my code for pset4 recovery only detects one jpeg signature.

Here's my code:

#include <stdio.h>
#include <stdlib.h>
#include <string.h>
#include <stdbool.h>
#include <stdint.h>

typedef uint8_t Byte;

bool check_jpeg(Byte *identity_bytes);

int main(int argc, char *argv[])
    if (argc != 2)
        printf("Usage: ./recover image\n");
        return 1;
    FILE *infile = fopen(argv[1], "r");
    if (infile == NULL)
        printf("Could not open %s.\n", argv[1]);
        Byte *bytes = calloc(512, sizeof(char));
        Byte *identity_bytes = calloc(4, sizeof(char));
        // Read first 512B block into the buffer.
        fread(bytes, sizeof(char), 512, infile);
        // Copy first 4 bytes for signature check.
        memcpy(identity_bytes, bytes, sizeof(int));
        // To make file if signature found
            int filename = 0;
            char *outname = malloc(36);
            sprintf(outname, "%03d.txt", filename);
            FILE *outfile = fopen(outname, "w");
            // makefile(bytes, infile, outname);
    } while (!feof(infile));

// To find jpeg in given image.
bool check_jpeg(Byte *identity_bytes)
    Byte check[3] = {0xff, 0xd8, 0xff};
    for (int i = 0; i < 3; i++)
        if (identity_bytes[i] != check[i])
            return false;
    Byte check_4 = 0xe0;
    for (int i = 0; i < 16; i++)
        if (identity_bytes[3] == check_4)
            return true;
    return false;

I haven't written the code for actually making jpegs yet because i wanted to test if its able to verify jpeg signatures first but it is only able to find one. Ive tried using debug50 and i cant seem to figure out where i went wrong.

Thanks for your help :)

1 Answer 1


The code is detecting all the file signatures. The problem is that although filename is being incremented, it is being reset to 0 inside the do loop.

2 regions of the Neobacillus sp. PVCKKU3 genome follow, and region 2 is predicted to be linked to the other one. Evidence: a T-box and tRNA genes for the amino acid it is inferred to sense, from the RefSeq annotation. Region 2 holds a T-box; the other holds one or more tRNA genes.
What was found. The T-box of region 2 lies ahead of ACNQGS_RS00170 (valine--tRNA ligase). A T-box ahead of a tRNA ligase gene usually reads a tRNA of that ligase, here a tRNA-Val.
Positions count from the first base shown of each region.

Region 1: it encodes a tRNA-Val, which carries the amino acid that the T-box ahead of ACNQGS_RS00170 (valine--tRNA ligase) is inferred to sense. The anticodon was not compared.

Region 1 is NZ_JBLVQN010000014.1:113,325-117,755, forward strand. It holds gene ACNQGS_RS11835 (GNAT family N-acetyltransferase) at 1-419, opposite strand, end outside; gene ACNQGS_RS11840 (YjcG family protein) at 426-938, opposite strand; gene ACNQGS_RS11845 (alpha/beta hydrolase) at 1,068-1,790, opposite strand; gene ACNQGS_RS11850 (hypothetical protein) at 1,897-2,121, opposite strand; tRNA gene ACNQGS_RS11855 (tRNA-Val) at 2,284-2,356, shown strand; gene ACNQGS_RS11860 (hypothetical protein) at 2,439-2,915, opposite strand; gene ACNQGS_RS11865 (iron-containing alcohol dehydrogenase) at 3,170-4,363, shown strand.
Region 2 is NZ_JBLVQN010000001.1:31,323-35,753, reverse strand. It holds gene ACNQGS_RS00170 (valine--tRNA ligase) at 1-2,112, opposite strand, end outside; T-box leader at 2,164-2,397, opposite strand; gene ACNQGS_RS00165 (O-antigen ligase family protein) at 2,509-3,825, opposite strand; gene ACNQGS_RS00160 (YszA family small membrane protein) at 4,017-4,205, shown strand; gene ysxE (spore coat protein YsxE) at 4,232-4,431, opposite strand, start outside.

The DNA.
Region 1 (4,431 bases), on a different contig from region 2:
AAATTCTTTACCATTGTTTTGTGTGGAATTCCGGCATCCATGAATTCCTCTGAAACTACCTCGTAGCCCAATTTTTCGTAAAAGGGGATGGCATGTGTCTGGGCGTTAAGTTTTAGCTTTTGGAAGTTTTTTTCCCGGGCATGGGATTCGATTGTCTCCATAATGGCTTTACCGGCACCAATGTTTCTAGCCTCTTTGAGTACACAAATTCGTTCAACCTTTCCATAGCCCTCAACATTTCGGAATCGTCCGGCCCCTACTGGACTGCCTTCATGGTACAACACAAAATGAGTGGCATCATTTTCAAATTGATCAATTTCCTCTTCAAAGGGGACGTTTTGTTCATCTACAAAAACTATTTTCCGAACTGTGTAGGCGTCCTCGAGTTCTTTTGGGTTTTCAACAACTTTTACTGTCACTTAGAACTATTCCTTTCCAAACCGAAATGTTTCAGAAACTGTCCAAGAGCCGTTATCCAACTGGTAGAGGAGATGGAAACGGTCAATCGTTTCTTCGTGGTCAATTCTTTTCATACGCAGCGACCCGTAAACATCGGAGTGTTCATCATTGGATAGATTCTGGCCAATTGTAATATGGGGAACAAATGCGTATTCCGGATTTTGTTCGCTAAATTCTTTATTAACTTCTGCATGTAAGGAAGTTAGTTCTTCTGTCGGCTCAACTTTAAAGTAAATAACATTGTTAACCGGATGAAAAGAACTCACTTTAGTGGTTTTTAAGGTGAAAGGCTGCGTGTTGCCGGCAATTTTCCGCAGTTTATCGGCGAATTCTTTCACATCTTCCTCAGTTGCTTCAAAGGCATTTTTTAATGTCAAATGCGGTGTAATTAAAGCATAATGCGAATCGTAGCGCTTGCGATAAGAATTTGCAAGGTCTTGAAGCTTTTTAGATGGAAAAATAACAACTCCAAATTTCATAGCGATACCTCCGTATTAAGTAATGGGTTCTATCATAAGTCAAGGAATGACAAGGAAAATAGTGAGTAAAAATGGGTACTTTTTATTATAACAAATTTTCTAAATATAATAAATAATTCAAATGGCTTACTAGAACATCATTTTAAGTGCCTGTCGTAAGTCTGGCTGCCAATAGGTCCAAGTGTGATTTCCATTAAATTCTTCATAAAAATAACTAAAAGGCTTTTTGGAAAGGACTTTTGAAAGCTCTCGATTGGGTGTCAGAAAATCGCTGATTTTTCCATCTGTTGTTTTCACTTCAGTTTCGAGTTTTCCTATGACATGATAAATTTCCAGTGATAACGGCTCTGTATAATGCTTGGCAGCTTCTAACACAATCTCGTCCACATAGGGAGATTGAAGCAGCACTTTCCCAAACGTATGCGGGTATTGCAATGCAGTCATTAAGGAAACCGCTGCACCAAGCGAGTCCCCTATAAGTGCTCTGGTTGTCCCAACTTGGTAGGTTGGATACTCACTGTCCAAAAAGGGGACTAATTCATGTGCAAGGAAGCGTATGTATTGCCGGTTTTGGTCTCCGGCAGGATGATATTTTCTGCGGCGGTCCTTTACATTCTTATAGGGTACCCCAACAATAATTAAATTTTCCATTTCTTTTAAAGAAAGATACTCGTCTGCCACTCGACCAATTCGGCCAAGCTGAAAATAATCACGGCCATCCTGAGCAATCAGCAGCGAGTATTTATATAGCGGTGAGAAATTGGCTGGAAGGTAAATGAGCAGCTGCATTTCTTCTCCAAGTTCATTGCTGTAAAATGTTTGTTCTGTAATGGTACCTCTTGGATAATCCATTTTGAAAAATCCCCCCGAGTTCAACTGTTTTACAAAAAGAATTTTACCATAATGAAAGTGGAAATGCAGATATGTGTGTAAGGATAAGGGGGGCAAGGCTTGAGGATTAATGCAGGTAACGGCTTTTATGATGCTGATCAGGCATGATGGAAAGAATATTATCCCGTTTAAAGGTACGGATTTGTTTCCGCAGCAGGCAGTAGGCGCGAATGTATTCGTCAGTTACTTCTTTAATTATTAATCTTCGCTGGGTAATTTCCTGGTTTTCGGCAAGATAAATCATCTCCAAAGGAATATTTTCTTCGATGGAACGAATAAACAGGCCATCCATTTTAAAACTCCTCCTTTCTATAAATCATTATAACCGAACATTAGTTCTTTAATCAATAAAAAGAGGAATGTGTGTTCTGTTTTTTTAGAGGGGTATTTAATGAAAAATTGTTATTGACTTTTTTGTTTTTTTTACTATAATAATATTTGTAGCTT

Try creating and initializing filename before the start of the do/while loop.

Also, perhaps a different var name would be appropriate, like filecount?

  • Thank you, that solved it. Also, its not a substantial doubt, but could you elaborate on what would change if in the line Byte *bytes = calloc(512, sizeof(char)); i make it int *bytes instead.
    – Akarsh
    Jun 12, 2020 at 1:26
  • Well, it would change bytes to a pointer that points at integers. Remember, an int is 8 bytes, not 1. The calloc would allocate 512 bytes to the pointer. That's room for 32 integers. Would having only 32 integers cause problems storing 512 bytes? That could wreak havoc on how the raw data is stored and retrieved. Ask yourself this. Would it store 1 byte from a read into each 8 bytes allocated? or would it store 8 bytes? Does it do anything unexpected, like reversing the order of the bytes stored in each int? How would storing data in a type that uses two's compliment to store signed ints?
    – Cliff B
    Jun 12, 2020 at 1:43
  • Bottom line is this - when trying to store and work with raw data, it's best to use a single byte unsigned type, like uint8_t or a byte.
    – Cliff B
    Jun 12, 2020 at 1:44

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